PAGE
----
LinksBiodiversity and Conservation JORQUERA LUNA CE FERNANDEZ MM RIVADENEIRA
article publicada [Invasores , Murciélagos y edentados , Micromamíferos , Aves , Mamíferos marinos]
LUNA JORQUERA G, CE FERNANDEZ & MM RIVADENEIRA (2012) Determinants of the diversity of plants, birds and mammals of coastal islands of the Humboldt current systems: implications for conservation. Biodiversity and Conservation 21: 13-32 doi: 10.1007/s10531-011-0157-2.https://doi.org/10.1007/s10531-011-0157-2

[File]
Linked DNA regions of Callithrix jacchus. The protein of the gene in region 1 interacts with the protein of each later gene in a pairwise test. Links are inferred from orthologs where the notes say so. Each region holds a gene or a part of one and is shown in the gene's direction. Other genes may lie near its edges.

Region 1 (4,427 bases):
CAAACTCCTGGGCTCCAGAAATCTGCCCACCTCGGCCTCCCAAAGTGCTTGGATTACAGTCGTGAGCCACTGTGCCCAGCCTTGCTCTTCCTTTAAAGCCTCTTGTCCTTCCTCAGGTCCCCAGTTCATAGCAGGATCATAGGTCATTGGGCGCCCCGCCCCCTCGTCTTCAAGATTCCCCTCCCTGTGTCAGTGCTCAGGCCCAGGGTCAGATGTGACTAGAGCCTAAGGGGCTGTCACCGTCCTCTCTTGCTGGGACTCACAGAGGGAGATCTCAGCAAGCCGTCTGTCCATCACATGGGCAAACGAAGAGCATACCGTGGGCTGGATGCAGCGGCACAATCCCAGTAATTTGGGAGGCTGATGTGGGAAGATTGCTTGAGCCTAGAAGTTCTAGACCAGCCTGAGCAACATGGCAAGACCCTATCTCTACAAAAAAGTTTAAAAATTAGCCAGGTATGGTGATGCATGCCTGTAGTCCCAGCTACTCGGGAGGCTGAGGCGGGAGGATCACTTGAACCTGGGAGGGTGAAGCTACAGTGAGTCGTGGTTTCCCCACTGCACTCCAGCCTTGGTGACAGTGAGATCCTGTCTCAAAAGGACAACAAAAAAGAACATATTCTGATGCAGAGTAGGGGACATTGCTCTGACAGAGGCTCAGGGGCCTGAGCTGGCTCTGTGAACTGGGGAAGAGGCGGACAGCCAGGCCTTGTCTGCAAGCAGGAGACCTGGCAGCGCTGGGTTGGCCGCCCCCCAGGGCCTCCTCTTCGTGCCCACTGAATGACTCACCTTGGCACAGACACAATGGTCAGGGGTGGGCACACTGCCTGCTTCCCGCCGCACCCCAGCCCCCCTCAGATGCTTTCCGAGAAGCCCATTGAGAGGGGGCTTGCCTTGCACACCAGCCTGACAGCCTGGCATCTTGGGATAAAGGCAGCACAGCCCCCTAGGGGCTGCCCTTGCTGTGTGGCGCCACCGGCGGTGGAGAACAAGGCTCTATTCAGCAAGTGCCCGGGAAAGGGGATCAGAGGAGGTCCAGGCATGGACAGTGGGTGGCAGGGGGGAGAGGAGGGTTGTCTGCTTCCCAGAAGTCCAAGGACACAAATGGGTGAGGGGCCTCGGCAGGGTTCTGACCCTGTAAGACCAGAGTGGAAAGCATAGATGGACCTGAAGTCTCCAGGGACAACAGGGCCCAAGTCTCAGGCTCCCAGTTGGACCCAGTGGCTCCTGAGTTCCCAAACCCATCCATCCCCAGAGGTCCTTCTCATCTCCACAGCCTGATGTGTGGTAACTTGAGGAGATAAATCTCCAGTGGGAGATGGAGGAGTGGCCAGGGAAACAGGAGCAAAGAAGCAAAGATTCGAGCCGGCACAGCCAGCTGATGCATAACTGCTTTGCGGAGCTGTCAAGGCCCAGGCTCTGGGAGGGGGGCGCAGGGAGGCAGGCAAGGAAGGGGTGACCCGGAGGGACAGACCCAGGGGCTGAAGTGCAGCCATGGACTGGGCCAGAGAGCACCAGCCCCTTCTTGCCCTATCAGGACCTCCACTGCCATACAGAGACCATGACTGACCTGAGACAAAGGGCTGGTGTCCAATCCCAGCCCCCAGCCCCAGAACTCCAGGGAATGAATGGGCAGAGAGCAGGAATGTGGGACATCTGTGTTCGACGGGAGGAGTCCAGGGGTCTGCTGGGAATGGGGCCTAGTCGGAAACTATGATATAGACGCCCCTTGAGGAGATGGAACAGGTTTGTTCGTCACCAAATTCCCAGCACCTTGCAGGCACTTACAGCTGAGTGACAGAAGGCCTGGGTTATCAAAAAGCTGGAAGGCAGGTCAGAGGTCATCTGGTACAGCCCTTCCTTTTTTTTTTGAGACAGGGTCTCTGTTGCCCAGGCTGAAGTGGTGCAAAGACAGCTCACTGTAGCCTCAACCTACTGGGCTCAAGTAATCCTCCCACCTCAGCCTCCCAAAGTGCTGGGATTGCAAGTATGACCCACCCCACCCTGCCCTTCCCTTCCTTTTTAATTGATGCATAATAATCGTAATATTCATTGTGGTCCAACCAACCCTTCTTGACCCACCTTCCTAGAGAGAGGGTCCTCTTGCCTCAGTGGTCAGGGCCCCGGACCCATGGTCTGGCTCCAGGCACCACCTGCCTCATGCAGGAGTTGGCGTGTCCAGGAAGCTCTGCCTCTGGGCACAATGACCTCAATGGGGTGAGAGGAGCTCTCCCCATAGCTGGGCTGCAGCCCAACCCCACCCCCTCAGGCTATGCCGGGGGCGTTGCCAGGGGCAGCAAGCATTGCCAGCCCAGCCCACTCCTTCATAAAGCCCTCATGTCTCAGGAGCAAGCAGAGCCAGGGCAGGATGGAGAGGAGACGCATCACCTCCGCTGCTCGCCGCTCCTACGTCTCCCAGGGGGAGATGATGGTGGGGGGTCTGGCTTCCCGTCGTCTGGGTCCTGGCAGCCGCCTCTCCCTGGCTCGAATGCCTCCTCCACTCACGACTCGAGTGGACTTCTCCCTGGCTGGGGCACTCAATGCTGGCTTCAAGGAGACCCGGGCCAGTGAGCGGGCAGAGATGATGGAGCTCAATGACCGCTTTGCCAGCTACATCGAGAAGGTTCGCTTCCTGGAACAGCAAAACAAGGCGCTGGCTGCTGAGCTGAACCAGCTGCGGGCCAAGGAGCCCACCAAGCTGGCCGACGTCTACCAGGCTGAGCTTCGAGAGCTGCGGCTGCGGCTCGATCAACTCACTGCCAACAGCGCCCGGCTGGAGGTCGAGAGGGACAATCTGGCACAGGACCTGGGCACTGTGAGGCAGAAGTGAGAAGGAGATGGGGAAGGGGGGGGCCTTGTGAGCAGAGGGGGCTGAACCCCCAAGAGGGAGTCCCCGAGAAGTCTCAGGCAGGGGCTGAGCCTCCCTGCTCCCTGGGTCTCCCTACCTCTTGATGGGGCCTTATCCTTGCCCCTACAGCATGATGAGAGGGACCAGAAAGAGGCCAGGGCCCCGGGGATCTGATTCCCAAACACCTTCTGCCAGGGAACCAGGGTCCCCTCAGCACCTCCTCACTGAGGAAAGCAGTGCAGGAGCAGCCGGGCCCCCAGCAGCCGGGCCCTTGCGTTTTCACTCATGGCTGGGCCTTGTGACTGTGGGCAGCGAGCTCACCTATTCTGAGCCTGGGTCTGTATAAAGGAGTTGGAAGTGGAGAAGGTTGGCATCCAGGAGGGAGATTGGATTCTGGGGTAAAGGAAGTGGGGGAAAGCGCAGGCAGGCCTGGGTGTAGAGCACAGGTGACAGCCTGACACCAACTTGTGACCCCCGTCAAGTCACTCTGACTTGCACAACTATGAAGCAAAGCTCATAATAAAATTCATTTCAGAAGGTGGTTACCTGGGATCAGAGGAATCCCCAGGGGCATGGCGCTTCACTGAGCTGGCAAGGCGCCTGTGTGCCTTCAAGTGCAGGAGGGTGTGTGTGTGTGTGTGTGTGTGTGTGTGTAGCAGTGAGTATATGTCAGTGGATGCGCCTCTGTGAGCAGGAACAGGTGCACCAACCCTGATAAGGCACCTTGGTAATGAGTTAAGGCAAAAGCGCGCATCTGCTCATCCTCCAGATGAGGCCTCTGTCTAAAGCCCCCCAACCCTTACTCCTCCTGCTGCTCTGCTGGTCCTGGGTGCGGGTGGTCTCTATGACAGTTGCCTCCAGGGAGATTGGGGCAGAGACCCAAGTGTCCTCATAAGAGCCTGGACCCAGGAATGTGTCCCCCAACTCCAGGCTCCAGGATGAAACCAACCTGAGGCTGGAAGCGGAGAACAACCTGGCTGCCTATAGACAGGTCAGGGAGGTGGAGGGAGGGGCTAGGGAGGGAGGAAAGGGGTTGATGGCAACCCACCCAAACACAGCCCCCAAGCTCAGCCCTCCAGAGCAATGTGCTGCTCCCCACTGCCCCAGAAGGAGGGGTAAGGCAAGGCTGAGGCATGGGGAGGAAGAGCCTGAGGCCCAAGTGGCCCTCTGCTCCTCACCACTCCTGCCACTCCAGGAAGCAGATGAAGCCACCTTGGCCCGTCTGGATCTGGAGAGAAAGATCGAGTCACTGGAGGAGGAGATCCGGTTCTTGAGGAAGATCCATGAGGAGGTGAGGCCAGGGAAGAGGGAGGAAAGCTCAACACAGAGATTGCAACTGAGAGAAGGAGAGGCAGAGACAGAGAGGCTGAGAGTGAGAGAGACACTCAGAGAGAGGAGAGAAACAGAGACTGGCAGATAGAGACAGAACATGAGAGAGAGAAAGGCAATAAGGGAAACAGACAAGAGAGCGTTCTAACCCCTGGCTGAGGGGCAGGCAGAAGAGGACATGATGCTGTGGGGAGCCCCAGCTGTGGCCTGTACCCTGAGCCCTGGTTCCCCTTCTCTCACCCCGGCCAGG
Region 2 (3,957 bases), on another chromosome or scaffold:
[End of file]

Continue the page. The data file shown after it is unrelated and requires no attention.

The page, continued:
Sound conservation plans for islands require understanding the processes underlying to the patterns of species richness and composition. Larger islands are often the targets of conservation assuming that the island area mainly determines species richness, and that species composition is nested across islands. However, in small-island these patterns could be altered because of stochastic processes, and species assemblages could be disharmonious. In addition, human impact could further modify the distribution pattern and diversity. Here we use the case of seven islands from the coastal system of Coquimbo as a model to address the role of environmental variables and human impacts on species richness and assembly rules of plants, birds, and mammals. We hypothesize (a) the existence of a small-island effect, and the prevalence of habitat diversity and anthropogenic impacts as main drivers of species richness, and (b) the existence of disharmonious assemblages, characterized by a low degree of nestedness and random patterns of species co-occurrence. Our results showed that (a) species richness is mainly correlated with habitat diversity, and only weakly related to island area supporting the ‘small-island effect’and (b) species composition is highly structured, but that such structure may be the result of anthropogenic activities. Nestedness was observed in plants and landbirds, while co-occurrence patterns were only detected in plants. Assemblages in small-islands departed from the nestedness pattern and maintain rare species. Currently, only three of the seven islands are protected by national regulations, excluding the smaller ones that are subjected to human disturbance and invasive mammals. Our study suggests that it necessary to include all the islands in a major protected area to preserve both richness and species composition of a number of representative islands of the Humboldt current systems. We showed that conservation plans solely based on island area might not be robust.